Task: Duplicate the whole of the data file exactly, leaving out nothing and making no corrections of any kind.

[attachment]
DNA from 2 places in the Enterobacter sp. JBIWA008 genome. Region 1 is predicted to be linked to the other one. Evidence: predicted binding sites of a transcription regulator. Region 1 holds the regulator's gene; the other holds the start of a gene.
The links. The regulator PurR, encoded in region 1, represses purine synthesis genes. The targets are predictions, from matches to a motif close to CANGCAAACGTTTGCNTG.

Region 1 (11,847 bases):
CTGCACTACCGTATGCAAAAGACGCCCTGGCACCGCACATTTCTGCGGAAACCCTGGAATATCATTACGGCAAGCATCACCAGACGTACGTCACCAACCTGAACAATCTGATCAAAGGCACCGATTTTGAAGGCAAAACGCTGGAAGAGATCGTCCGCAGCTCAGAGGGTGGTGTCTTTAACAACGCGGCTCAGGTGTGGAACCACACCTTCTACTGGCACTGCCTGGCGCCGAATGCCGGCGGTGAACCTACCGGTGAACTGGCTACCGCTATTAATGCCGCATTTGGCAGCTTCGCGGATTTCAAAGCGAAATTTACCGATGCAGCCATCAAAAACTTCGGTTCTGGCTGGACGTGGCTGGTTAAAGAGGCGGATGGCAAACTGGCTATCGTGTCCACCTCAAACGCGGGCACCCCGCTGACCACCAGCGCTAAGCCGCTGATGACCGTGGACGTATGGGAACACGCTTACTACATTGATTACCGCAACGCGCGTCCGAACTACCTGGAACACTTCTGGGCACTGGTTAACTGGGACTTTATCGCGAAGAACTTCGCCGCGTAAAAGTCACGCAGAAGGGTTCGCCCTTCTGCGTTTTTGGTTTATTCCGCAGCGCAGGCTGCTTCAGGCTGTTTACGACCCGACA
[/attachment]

DNA from 2 places in the Enterobacter sp. JBIWA008 genome. Region 1 is predicted to be linked to the other one. Evidence: predicted binding sites of a transcription regulator. Region 1 holds the regulator's gene; the other holds the start of a gene.
The links. The regulator PurR, encoded in region 1, represses purine synthesis genes. The targets are predictions, from matches to a motif close to CANGCAAACGTTTGCNTG.

Region 1 (11,847 bases):
CTGCACTACCGTATGCAAAAGACGCCCTGGCACCGCACATTTCTGCGGAAACCCTGGAATATCATTACGGCAAGCATCACCAGACGTACGTCACCAACCTGAACAATCTGATCAAAGGCACCGATTTTGAAGGCAAAACGCTGGAAGAGATCGTCCGCAGCTCAGAGGGTGGTGTCTTTAACAACGCGGCTCAGGTGTGGAACCACACCTTCTACTGGCACTGCCTGGCGCCGAATGCCGGCGGTGAACCTACCGGTGAACTGGCTACCGCTATTAATGCCGCATTTGGCAGCTTCGCGGATTTCAAAGCGAAATTTACCGATGCAGCCATCAAAAACTTCGGTTCTGGCTGGACGTGGCTGGTTAAAGAGGCGGATGGCAAACTGGCTATCGTGTCCACCTCAAACGCGGGCACCCCGCTGACCACCAGCGCTAAGCCGCTGATGACCGTGGACGTATGGGAACACGCTTACTACATTGATTACCGCAACGCGCGTCCGAACTACCTGGAACACTTCTGGGCACTGGTTAACTGGGACTTTATCGCGAAGAACTTCGCCGCGTAAAAGTCACGCAGAAGGGTTCGCCCTTCTGCGTTTTTGGTTTATTCCGCAGCGCAGGCTGCTTCAGGCTGTTTACGACCCGACA